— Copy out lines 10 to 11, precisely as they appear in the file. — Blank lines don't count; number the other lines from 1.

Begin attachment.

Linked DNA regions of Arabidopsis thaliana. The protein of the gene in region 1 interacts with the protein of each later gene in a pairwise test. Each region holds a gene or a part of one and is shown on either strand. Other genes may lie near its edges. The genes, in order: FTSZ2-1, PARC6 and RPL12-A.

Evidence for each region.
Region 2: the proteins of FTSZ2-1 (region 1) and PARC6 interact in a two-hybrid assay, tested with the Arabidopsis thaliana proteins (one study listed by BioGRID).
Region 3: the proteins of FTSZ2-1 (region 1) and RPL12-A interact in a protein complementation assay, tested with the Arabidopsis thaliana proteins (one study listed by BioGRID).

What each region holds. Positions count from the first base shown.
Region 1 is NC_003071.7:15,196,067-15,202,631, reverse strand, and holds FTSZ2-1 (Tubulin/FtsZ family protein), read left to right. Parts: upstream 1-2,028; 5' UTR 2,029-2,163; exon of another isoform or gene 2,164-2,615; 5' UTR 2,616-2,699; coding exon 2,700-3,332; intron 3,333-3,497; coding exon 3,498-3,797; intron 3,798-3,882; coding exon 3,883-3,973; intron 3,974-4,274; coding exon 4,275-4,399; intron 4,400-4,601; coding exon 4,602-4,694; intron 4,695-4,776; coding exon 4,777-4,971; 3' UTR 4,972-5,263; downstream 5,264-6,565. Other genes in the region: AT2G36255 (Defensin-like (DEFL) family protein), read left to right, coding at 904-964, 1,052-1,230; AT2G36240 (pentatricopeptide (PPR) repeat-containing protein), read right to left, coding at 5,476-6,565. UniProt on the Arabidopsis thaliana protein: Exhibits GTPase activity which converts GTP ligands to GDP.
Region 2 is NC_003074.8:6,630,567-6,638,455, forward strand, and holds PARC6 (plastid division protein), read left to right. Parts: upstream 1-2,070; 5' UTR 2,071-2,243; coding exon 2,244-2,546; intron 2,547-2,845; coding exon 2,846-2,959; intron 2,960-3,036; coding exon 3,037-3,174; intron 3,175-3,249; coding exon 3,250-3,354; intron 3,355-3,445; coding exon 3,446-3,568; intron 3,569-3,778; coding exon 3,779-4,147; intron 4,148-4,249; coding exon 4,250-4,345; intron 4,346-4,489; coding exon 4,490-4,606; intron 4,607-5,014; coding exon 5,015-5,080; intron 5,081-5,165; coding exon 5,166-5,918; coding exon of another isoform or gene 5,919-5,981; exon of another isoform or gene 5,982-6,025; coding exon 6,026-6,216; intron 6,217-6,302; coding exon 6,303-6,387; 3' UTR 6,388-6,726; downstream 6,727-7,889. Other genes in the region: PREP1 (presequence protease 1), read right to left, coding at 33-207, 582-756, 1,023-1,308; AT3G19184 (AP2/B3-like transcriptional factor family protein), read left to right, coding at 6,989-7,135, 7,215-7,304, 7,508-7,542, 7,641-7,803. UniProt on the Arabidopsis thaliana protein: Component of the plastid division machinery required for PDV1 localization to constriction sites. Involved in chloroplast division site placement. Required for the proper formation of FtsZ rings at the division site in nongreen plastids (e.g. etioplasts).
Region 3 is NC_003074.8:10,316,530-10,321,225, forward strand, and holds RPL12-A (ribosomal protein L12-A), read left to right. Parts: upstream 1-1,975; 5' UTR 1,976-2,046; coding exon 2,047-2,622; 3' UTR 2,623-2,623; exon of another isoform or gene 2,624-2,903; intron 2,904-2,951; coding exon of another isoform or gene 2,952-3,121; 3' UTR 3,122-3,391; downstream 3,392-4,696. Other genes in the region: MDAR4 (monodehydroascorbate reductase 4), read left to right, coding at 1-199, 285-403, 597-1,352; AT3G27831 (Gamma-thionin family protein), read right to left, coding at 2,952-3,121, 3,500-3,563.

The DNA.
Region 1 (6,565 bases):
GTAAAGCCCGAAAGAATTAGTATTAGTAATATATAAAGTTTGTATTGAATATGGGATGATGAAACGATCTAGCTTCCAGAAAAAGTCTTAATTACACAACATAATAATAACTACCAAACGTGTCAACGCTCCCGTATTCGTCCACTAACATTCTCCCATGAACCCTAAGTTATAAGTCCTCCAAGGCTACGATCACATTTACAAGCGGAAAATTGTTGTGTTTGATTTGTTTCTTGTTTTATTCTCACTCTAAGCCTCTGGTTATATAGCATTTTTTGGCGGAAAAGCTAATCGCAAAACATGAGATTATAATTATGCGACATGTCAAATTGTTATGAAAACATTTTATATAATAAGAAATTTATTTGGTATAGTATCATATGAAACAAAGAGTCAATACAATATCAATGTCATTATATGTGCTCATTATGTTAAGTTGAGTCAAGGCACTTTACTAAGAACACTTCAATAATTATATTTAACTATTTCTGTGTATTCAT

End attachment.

Region 1 (6,565 bases):
GTAAAGCCCGAAAGAATTAGTATTAGTAATATATAAAGTTTGTATTGAATATGGGATGATGAAACGATCTAGCTTCCAGAAAAAGTCTTAATTACACAACATAATAATAACTACCAAACGTGTCAACGCTCCCGTATTCGTCCACTAACATTCTCCCATGAACCCTAAGTTATAAGTCCTCCAAGGCTACGATCACATTTACAAGCGGAAAATTGTTGTGTTTGATTTGTTTCTTGTTTTATTCTCACTCTAAGCCTCTGGTTATATAGCATTTTTTGGCGGAAAAGCTAATCGCAAAACATGAGATTATAATTATGCGACATGTCAAATTGTTATGAAAACATTTTATATAATAAGAAATTTATTTGGTATAGTATCATATGAAACAAAGAGTCAATACAATATCAATGTCATTATATGTGCTCATTATGTTAAGTTGAGTCAAGGCACTTTACTAAGAACACTTCAATAATTATATTTAACTATTTCTGTGTATTCAT